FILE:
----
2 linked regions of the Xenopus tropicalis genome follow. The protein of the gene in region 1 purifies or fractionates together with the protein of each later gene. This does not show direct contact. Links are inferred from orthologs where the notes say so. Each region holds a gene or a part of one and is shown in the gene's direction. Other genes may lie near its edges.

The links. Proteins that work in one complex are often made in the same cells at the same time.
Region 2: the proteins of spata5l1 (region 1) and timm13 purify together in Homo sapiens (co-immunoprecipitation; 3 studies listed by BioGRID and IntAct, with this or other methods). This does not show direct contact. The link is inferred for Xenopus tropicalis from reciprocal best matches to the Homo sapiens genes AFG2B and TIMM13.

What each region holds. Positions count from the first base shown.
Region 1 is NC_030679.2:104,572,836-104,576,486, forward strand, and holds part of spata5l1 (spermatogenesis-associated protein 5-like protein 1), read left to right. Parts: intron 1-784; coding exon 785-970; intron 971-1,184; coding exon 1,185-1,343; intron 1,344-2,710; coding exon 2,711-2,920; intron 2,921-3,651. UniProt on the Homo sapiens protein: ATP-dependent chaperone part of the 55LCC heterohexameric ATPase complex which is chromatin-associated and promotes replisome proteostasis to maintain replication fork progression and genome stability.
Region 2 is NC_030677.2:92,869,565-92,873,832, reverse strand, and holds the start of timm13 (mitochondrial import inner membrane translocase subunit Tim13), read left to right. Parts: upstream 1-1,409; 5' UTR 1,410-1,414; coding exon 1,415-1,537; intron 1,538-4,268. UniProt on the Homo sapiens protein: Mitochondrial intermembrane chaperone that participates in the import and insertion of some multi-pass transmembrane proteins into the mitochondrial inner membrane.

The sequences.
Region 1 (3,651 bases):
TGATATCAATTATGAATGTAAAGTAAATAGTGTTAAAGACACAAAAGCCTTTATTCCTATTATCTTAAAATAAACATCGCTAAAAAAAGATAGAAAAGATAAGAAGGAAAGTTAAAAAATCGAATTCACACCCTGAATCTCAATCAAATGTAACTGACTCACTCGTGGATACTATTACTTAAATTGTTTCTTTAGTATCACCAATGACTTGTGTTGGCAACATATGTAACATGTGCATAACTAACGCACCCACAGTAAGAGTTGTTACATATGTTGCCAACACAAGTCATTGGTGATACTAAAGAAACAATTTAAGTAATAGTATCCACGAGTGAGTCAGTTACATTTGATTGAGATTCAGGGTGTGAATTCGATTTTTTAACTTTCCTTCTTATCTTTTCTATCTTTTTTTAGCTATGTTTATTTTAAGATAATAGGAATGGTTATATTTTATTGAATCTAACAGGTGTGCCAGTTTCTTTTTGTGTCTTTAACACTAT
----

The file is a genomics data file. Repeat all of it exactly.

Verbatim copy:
2 linked regions of the Xenopus tropicalis genome follow. The protein of the gene in region 1 purifies or fractionates together with the protein of each later gene. This does not show direct contact. Links are inferred from orthologs where the notes say so. Each region holds a gene or a part of one and is shown in the gene's direction. Other genes may lie near its edges.

The links. Proteins that work in one complex are often made in the same cells at the same time.
Region 2: the proteins of spata5l1 (region 1) and timm13 purify together in Homo sapiens (co-immunoprecipitation; 3 studies listed by BioGRID and IntAct, with this or other methods). This does not show direct contact. The link is inferred for Xenopus tropicalis from reciprocal best matches to the Homo sapiens genes AFG2B and TIMM13.

What each region holds. Positions count from the first base shown.
Region 1 is NC_030679.2:104,572,836-104,576,486, forward strand, and holds part of spata5l1 (spermatogenesis-associated protein 5-like protein 1), read left to right. Parts: intron 1-784; coding exon 785-970; intron 971-1,184; coding exon 1,185-1,343; intron 1,344-2,710; coding exon 2,711-2,920; intron 2,921-3,651. UniProt on the Homo sapiens protein: ATP-dependent chaperone part of the 55LCC heterohexameric ATPase complex which is chromatin-associated and promotes replisome proteostasis to maintain replication fork progression and genome stability.
Region 2 is NC_030677.2:92,869,565-92,873,832, reverse strand, and holds the start of timm13 (mitochondrial import inner membrane translocase subunit Tim13), read left to right. Parts: upstream 1-1,409; 5' UTR 1,410-1,414; coding exon 1,415-1,537; intron 1,538-4,268. UniProt on the Homo sapiens protein: Mitochondrial intermembrane chaperone that participates in the import and insertion of some multi-pass transmembrane proteins into the mitochondrial inner membrane.

The sequences.
Region 1 (3,651 bases):
TGATATCAATTATGAATGTAAAGTAAATAGTGTTAAAGACACAAAAGCCTTTATTCCTATTATCTTAAAATAAACATCGCTAAAAAAAGATAGAAAAGATAAGAAGGAAAGTTAAAAAATCGAATTCACACCCTGAATCTCAATCAAATGTAACTGACTCACTCGTGGATACTATTACTTAAATTGTTTCTTTAGTATCACCAATGACTTGTGTTGGCAACATATGTAACATGTGCATAACTAACGCACCCACAGTAAGAGTTGTTACATATGTTGCCAACACAAGTCATTGGTGATACTAAAGAAACAATTTAAGTAATAGTATCCACGAGTGAGTCAGTTACATTTGATTGAGATTCAGGGTGTGAATTCGATTTTTTAACTTTCCTTCTTATCTTTTCTATCTTTTTTTAGCTATGTTTATTTTAAGATAATAGGAATGGTTATATTTTATTGAATCTAACAGGTGTGCCAGTTTCTTTTTGTGTCTTTAACACTAT